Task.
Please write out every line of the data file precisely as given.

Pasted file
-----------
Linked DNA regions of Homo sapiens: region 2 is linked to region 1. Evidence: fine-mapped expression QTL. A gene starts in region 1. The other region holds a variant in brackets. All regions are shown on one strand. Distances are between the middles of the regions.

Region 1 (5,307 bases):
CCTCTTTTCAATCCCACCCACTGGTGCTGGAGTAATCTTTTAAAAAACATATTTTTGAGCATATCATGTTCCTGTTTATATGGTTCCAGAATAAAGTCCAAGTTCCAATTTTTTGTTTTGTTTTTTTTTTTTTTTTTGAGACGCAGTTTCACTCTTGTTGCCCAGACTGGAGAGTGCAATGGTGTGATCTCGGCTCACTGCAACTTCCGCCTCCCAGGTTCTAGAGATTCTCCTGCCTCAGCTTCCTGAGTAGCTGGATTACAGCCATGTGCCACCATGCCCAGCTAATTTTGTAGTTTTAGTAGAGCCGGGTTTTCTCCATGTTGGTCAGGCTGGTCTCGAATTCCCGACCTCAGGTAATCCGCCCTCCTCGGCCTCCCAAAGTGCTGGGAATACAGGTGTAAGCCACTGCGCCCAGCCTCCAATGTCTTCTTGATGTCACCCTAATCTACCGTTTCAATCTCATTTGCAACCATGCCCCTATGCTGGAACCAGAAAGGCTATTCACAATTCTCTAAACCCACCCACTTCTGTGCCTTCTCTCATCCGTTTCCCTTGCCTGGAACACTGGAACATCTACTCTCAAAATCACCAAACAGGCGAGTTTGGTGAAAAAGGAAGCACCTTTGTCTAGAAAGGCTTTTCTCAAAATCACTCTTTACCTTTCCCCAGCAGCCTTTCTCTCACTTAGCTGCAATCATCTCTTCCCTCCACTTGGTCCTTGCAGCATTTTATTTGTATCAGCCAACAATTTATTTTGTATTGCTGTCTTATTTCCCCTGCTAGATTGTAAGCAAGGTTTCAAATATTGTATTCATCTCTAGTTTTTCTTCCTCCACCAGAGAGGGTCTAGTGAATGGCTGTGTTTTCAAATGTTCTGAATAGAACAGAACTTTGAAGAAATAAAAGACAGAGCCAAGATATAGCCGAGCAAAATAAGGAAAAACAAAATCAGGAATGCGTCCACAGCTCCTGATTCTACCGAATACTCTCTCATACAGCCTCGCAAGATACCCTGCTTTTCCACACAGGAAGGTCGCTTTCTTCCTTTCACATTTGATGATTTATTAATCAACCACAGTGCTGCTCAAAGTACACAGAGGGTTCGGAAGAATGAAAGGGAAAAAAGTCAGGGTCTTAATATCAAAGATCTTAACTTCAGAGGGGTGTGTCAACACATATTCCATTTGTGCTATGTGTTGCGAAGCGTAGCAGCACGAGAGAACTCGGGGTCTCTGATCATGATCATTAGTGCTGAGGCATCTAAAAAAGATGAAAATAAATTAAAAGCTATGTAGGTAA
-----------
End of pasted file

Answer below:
Linked DNA regions of Homo sapiens: region 2 is linked to region 1. Evidence: fine-mapped expression QTL. A gene starts in region 1. The other region holds a variant in brackets. All regions are shown on one strand. Distances are between the middles of the regions.

Region 1 (5,307 bases):
CCTCTTTTCAATCCCACCCACTGGTGCTGGAGTAATCTTTTAAAAAACATATTTTTGAGCATATCATGTTCCTGTTTATATGGTTCCAGAATAAAGTCCAAGTTCCAATTTTTTGTTTTGTTTTTTTTTTTTTTTTTGAGACGCAGTTTCACTCTTGTTGCCCAGACTGGAGAGTGCAATGGTGTGATCTCGGCTCACTGCAACTTCCGCCTCCCAGGTTCTAGAGATTCTCCTGCCTCAGCTTCCTGAGTAGCTGGATTACAGCCATGTGCCACCATGCCCAGCTAATTTTGTAGTTTTAGTAGAGCCGGGTTTTCTCCATGTTGGTCAGGCTGGTCTCGAATTCCCGACCTCAGGTAATCCGCCCTCCTCGGCCTCCCAAAGTGCTGGGAATACAGGTGTAAGCCACTGCGCCCAGCCTCCAATGTCTTCTTGATGTCACCCTAATCTACCGTTTCAATCTCATTTGCAACCATGCCCCTATGCTGGAACCAGAAAGGCTATTCACAATTCTCTAAACCCACCCACTTCTGTGCCTTCTCTCATCCGTTTCCCTTGCCTGGAACACTGGAACATCTACTCTCAAAATCACCAAACAGGCGAGTTTGGTGAAAAAGGAAGCACCTTTGTCTAGAAAGGCTTTTCTCAAAATCACTCTTTACCTTTCCCCAGCAGCCTTTCTCTCACTTAGCTGCAATCATCTCTTCCCTCCACTTGGTCCTTGCAGCATTTTATTTGTATCAGCCAACAATTTATTTTGTATTGCTGTCTTATTTCCCCTGCTAGATTGTAAGCAAGGTTTCAAATATTGTATTCATCTCTAGTTTTTCTTCCTCCACCAGAGAGGGTCTAGTGAATGGCTGTGTTTTCAAATGTTCTGAATAGAACAGAACTTTGAAGAAATAAAAGACAGAGCCAAGATATAGCCGAGCAAAATAAGGAAAAACAAAATCAGGAATGCGTCCACAGCTCCTGATTCTACCGAATACTCTCTCATACAGCCTCGCAAGATACCCTGCTTTTCCACACAGGAAGGTCGCTTTCTTCCTTTCACATTTGATGATTTATTAATCAACCACAGTGCTGCTCAAAGTACACAGAGGGTTCGGAAGAATGAAAGGGAAAAAAGTCAGGGTCTTAATATCAAAGATCTTAACTTCAGAGGGGTGTGTCAACACATATTCCATTTGTGCTATGTGTTGCGAAGCGTAGCAGCACGAGAGAACTCGGGGTCTCTGATCATGATCATTAGTGCTGAGGCATCTAAAAAAGATGAAAATAAATTAAAAGCTATGTAGGTAA